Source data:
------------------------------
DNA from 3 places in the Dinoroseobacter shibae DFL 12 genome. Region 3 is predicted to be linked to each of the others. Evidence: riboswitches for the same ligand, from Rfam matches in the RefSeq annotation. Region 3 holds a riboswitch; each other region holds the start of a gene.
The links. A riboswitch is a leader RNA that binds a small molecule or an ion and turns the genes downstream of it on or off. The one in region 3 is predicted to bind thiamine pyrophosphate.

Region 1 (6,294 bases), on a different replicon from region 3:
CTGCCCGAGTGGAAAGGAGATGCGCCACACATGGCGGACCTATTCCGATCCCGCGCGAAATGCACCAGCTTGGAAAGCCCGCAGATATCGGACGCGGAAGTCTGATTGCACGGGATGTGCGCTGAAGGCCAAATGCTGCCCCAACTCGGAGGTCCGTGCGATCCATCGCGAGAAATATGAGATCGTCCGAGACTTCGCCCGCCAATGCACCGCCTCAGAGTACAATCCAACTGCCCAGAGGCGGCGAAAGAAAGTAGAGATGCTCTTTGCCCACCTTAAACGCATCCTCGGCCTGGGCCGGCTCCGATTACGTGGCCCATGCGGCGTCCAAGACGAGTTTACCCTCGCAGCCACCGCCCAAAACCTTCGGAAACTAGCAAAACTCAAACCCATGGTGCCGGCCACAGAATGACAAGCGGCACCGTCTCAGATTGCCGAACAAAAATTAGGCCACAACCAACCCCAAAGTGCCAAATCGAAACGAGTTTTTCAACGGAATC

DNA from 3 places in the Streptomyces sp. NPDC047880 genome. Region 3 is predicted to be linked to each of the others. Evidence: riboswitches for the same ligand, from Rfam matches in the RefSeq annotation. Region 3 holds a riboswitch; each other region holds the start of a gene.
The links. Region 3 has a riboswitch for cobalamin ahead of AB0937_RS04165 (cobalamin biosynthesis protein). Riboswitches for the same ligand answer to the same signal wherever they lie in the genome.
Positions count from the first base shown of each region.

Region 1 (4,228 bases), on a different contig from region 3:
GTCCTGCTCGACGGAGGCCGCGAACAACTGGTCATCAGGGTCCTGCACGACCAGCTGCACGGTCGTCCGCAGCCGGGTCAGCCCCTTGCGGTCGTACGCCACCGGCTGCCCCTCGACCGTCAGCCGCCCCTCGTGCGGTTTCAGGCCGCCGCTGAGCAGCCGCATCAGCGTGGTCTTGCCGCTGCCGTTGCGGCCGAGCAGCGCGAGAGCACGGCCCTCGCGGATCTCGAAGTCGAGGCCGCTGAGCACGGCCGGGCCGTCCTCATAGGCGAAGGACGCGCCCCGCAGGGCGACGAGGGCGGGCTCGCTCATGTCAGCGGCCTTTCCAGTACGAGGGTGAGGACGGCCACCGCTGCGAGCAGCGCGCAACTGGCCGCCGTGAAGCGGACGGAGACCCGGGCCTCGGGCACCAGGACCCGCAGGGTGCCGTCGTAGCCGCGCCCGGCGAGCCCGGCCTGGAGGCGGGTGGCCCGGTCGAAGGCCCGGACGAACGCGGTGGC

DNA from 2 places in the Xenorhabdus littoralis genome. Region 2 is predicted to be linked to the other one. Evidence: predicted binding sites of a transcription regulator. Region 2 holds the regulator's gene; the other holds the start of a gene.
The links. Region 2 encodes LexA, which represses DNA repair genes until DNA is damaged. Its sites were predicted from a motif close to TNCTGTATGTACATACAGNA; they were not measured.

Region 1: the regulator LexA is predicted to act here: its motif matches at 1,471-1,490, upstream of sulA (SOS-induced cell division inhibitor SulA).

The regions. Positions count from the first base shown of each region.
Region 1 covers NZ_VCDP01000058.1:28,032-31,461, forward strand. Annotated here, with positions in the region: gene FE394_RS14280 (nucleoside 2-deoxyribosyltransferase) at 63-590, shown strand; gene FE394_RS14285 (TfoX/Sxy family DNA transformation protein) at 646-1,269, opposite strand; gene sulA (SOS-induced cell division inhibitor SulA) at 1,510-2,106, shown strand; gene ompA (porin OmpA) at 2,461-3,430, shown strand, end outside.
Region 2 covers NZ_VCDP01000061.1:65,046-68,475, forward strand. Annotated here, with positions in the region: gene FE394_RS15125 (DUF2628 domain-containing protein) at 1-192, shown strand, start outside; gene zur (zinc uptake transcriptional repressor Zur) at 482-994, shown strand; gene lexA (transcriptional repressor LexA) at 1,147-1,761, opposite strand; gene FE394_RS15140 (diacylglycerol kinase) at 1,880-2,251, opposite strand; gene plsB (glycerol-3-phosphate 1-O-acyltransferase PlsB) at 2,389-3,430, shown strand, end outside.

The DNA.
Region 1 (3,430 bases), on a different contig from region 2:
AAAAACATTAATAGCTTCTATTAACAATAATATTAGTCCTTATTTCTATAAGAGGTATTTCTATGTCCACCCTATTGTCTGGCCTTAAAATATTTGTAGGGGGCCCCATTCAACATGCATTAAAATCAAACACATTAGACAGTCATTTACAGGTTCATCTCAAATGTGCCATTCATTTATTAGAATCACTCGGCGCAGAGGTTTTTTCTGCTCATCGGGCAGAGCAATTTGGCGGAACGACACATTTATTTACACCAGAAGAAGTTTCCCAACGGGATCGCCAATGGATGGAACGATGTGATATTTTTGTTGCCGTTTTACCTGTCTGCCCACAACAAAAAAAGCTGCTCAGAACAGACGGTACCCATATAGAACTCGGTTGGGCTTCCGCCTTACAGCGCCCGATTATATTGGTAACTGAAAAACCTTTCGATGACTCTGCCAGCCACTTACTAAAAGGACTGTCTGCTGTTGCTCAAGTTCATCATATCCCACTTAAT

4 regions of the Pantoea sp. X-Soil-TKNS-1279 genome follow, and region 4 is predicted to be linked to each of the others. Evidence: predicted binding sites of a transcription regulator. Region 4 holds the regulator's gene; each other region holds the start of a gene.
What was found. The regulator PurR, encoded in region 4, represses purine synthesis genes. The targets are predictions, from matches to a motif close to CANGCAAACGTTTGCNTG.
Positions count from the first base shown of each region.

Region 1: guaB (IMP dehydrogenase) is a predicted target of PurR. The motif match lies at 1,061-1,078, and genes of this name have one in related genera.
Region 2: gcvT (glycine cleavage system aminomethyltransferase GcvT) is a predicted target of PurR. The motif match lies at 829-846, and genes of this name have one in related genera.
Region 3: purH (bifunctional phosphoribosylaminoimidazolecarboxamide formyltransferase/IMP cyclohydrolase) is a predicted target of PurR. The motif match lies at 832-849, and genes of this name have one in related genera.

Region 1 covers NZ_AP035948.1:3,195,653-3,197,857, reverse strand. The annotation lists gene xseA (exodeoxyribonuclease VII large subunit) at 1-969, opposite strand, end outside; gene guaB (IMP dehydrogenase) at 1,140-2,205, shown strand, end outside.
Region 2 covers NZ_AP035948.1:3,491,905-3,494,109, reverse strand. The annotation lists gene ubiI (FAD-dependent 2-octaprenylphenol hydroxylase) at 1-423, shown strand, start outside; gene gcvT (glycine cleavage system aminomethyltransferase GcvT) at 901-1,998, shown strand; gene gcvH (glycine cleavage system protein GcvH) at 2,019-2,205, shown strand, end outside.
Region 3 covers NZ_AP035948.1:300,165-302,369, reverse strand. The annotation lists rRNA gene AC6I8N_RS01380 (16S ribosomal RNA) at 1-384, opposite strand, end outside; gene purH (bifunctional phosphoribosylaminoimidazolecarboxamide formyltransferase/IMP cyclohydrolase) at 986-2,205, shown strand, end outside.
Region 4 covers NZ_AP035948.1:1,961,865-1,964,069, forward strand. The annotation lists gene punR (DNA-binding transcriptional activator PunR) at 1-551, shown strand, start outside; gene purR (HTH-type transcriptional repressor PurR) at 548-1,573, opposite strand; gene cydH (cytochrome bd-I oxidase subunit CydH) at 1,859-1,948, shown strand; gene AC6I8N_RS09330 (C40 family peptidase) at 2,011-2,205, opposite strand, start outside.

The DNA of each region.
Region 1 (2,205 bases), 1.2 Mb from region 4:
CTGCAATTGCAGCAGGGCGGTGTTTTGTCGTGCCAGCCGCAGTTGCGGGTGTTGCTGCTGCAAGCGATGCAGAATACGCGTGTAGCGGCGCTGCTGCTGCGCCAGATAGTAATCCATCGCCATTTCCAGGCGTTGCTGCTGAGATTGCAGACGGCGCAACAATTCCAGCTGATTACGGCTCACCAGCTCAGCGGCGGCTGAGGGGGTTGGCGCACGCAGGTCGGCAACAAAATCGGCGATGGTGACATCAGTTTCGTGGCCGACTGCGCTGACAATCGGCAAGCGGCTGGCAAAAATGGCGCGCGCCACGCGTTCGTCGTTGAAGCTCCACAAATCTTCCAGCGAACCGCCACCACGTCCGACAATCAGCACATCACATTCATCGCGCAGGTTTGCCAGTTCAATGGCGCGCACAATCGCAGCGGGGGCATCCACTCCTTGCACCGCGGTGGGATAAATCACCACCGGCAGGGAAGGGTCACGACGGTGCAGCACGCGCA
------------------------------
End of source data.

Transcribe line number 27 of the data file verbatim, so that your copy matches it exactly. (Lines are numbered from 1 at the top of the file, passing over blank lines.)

Region 3 covers NZ_AP035948.1:300,165-302,369, reverse strand. The annotation lists rRNA gene AC6I8N_RS01380 (16S ribosomal RNA) at 1-384, opposite strand, end outside; gene purH (bifunctional phosphoribosylaminoimidazolecarboxamide formyltransferase/IMP cyclohydrolase) at 986-2,205, shown strand, end outside.